Daybreak is a lovely thing to watch unfold, but the actual sunrise happens in the span of a single breath.
One moment the sun is beneath the horizon; the next, it’s above. If you’re the sort of early-bird person who likes to know what time the sunrise is slated to occur, you can look it up and get an answer that’s timed to the minute.
Your story, too, has a precise moment of beginning. The hijinks in your fictional world may have started eons ago; your hero may have been destined for glory since the fateful day she was born.
But there’s one particular moment in which you, the writer and decider of these things, choose to open the curtain. You choose the exact day, minute, and millisecond in which we readers get our first glimpse of your hero breaking over the horizon, so to speak.
Often, writers struggle to know what that momentous first scene should be. There’s so much we want the reader to know!
With the best of intentions, we craft prologues full of “mood” and backstory. We set the scene, lay out the genealogy, unpack the cast of characters, and draw our readers a map.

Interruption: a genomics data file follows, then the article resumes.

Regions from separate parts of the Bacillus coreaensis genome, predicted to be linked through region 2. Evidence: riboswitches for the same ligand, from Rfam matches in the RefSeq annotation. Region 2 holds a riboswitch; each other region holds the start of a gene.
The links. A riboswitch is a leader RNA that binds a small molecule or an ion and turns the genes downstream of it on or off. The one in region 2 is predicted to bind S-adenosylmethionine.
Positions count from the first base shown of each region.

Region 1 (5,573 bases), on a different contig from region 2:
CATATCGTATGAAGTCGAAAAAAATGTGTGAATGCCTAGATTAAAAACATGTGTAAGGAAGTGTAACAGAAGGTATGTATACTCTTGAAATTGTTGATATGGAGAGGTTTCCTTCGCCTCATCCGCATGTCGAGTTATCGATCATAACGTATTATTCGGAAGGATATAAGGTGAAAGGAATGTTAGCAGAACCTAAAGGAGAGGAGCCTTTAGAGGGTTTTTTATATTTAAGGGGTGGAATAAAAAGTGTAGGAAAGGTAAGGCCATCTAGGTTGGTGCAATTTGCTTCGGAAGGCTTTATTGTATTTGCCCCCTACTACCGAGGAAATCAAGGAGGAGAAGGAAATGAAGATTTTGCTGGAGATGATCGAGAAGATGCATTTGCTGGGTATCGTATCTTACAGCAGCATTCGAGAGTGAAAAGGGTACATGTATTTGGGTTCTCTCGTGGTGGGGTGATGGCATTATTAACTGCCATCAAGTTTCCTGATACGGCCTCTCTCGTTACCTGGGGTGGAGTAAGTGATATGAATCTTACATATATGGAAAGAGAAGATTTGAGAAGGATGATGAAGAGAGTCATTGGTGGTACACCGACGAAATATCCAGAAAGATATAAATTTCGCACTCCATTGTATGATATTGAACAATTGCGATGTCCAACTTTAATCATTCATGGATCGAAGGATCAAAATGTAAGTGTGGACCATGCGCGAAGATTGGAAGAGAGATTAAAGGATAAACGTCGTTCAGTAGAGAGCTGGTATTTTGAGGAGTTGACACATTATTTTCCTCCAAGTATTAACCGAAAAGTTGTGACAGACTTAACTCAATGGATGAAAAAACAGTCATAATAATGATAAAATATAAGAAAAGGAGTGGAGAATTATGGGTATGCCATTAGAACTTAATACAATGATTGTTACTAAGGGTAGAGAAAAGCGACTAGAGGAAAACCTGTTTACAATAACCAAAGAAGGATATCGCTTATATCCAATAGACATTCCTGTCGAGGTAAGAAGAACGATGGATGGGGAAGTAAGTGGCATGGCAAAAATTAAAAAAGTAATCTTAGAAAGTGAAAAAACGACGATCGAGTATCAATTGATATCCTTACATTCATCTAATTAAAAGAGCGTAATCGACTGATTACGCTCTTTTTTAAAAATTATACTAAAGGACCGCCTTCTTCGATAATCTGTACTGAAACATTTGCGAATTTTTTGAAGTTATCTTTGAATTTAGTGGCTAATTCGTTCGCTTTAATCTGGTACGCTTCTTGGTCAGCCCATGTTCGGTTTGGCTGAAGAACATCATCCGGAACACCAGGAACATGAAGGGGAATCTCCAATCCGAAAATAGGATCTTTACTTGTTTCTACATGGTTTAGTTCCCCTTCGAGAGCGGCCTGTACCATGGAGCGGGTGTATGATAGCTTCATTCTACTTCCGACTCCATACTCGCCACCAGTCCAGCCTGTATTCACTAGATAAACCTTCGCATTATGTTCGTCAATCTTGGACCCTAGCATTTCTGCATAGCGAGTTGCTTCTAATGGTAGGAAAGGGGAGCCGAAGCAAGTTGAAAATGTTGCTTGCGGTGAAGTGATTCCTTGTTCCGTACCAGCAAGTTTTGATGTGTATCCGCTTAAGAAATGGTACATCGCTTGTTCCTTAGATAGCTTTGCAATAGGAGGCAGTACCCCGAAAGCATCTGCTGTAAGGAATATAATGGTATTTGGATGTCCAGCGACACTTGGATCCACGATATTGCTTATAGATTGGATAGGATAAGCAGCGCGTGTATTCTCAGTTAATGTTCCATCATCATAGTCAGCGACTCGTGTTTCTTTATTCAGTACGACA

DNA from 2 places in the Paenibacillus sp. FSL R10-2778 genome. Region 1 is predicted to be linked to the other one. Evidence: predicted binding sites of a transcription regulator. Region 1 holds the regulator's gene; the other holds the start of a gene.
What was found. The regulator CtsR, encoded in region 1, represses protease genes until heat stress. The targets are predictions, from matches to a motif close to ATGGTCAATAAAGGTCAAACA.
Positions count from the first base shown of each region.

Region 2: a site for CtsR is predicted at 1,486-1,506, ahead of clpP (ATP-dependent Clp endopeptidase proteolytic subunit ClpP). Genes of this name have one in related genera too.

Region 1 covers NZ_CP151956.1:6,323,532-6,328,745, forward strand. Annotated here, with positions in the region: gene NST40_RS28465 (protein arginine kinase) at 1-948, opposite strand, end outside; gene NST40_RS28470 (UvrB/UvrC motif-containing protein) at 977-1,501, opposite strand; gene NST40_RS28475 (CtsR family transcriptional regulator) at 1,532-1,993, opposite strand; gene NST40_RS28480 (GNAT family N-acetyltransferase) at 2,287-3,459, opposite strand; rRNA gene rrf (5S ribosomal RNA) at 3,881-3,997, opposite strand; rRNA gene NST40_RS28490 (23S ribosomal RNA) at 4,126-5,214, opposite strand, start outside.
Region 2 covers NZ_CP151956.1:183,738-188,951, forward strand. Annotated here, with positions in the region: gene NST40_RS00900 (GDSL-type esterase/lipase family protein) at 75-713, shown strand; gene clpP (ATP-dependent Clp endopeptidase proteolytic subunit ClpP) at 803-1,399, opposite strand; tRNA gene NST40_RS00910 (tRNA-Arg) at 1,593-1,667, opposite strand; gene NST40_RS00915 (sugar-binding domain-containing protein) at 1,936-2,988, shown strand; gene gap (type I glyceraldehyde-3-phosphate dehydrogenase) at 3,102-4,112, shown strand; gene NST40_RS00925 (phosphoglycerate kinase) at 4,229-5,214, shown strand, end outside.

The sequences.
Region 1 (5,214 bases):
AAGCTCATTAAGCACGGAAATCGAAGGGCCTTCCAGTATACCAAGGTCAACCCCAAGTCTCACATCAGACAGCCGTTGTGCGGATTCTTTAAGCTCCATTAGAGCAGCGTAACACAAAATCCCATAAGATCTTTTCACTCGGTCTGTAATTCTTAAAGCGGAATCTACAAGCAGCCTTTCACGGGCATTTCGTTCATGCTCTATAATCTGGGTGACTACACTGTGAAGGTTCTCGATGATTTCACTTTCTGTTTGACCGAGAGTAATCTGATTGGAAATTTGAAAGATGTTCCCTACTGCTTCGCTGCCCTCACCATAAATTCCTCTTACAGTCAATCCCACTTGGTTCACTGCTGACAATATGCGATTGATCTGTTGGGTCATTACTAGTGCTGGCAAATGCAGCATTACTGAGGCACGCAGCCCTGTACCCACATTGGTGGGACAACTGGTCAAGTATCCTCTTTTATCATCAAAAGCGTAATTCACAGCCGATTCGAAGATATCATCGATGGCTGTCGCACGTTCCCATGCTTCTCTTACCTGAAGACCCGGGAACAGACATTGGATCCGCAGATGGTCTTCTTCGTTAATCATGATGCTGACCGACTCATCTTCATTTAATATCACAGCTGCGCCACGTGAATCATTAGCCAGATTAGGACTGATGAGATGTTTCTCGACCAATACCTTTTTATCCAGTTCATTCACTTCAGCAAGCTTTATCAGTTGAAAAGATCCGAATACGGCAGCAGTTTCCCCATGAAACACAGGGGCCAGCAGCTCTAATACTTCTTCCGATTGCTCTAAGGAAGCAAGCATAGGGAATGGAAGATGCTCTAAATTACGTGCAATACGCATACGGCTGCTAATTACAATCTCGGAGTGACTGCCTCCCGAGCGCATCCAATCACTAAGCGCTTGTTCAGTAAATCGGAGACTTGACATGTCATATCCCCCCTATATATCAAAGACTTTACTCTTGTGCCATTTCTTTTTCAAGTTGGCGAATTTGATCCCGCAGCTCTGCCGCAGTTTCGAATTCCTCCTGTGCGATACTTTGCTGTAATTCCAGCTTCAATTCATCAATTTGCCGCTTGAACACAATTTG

This kind of throat-clearing might convey information, but it’s not storytelling. Do your reader a favor and start your book where the story starts! In this livestream I talk about how to do exactly that (and share a few notorious openings to avoid!).
My weekly livestream happens on Wednesdays at 1 PM Pacific. Come live and participate! Or catch the replays here on the blog. You can leave your questions and comments below.
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